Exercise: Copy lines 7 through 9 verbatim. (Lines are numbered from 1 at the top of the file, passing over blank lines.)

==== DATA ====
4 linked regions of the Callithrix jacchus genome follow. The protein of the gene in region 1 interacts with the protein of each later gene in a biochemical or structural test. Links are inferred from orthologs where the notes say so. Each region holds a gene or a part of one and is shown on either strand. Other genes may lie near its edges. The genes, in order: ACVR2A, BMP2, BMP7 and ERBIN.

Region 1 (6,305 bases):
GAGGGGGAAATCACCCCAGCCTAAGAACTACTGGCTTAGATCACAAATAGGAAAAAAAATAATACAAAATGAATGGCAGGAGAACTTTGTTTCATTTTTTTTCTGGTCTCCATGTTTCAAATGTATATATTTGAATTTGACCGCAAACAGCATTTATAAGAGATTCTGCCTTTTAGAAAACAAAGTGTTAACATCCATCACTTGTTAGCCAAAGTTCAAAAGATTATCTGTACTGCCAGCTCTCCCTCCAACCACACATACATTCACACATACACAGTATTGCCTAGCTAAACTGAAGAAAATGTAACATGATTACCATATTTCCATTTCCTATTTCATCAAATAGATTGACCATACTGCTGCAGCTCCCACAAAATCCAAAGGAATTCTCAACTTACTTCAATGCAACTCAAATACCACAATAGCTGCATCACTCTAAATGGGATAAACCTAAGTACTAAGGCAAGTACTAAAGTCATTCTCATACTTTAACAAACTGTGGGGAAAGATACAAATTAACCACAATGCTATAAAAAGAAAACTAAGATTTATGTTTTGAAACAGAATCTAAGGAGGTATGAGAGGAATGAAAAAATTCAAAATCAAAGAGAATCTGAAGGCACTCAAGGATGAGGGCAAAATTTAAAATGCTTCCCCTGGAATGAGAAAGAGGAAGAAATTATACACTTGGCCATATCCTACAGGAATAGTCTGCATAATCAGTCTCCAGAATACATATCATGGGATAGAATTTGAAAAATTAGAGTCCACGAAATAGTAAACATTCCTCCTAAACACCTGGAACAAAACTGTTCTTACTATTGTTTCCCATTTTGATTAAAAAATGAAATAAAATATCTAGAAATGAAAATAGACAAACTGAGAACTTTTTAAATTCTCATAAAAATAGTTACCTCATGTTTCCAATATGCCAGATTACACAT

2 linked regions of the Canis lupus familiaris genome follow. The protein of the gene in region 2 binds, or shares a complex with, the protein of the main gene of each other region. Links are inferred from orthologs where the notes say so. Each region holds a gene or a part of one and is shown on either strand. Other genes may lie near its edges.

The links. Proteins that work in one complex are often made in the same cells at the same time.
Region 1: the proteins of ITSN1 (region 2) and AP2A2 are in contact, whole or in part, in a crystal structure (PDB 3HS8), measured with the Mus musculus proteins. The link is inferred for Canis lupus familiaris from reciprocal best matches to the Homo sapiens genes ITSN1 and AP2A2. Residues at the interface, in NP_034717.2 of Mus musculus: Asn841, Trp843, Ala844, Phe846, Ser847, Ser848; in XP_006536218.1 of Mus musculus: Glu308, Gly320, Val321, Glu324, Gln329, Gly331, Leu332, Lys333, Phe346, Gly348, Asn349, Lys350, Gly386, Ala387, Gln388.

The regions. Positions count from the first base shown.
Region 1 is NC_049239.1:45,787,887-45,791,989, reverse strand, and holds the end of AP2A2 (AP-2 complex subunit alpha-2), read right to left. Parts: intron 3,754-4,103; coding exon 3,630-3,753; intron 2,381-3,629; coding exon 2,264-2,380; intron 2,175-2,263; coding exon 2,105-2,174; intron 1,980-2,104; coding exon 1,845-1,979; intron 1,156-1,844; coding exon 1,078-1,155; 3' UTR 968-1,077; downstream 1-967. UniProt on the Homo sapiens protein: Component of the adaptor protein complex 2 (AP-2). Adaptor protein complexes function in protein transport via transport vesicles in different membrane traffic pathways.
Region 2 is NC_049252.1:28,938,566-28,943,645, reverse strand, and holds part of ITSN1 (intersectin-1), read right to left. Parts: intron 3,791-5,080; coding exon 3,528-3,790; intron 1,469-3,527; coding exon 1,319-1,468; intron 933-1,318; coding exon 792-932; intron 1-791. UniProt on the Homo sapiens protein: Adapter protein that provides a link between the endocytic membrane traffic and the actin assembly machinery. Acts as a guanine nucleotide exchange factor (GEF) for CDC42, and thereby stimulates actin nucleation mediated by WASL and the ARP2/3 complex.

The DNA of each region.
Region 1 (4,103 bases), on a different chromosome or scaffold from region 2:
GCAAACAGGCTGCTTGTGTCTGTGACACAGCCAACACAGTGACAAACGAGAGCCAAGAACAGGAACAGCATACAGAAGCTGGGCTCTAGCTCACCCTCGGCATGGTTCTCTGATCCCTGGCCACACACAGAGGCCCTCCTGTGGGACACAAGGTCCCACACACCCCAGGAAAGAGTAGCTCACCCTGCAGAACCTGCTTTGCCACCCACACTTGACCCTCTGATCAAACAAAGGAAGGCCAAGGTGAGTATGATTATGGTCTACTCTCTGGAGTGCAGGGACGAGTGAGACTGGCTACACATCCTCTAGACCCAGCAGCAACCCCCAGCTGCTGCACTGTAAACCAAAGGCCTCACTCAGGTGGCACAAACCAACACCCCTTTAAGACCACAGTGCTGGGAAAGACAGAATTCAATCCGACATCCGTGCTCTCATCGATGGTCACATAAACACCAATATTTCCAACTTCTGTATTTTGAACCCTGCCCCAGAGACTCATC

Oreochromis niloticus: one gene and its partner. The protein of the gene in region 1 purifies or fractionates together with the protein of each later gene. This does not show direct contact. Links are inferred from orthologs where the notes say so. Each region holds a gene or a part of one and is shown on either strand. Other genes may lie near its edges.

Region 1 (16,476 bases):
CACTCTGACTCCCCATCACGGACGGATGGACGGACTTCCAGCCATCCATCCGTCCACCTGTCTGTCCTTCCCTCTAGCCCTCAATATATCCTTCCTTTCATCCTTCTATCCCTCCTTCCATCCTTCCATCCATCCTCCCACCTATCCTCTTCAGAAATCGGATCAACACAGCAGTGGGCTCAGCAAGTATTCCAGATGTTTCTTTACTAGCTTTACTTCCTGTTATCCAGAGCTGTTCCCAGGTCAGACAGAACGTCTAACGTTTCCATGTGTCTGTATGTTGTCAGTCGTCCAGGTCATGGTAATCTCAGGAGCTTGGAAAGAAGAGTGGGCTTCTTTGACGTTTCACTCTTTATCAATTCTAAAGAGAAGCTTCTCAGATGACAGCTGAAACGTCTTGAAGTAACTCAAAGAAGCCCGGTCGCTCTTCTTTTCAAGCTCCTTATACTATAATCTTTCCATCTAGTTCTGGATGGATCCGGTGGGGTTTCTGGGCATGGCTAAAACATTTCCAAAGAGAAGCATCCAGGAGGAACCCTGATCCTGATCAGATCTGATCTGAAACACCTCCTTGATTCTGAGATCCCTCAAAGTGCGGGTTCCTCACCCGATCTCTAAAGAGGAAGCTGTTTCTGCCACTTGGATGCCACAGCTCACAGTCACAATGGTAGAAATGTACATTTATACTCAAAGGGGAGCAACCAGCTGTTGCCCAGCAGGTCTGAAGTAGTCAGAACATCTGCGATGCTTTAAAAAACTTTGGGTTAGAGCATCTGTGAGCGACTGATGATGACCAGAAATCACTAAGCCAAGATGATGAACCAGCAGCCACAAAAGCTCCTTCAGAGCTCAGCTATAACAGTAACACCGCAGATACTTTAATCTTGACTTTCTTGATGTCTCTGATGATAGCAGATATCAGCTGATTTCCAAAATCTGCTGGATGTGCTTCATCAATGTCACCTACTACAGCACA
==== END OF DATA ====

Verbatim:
The regions. Positions count from the first base shown.
Region 1 is NC_049239.1:45,787,887-45,791,989, reverse strand, and holds the end of AP2A2 (AP-2 complex subunit alpha-2), read right to left. Parts: intron 3,754-4,103; coding exon 3,630-3,753; intron 2,381-3,629; coding exon 2,264-2,380; intron 2,175-2,263; coding exon 2,105-2,174; intron 1,980-2,104; coding exon 1,845-1,979; intron 1,156-1,844; coding exon 1,078-1,155; 3' UTR 968-1,077; downstream 1-967. UniProt on the Homo sapiens protein: Component of the adaptor protein complex 2 (AP-2). Adaptor protein complexes function in protein transport via transport vesicles in different membrane traffic pathways.
Region 2 is NC_049252.1:28,938,566-28,943,645, reverse strand, and holds part of ITSN1 (intersectin-1), read right to left. Parts: intron 3,791-5,080; coding exon 3,528-3,790; intron 1,469-3,527; coding exon 1,319-1,468; intron 933-1,318; coding exon 792-932; intron 1-791. UniProt on the Homo sapiens protein: Adapter protein that provides a link between the endocytic membrane traffic and the actin assembly machinery. Acts as a guanine nucleotide exchange factor (GEF) for CDC42, and thereby stimulates actin nucleation mediated by WASL and the ARP2/3 complex.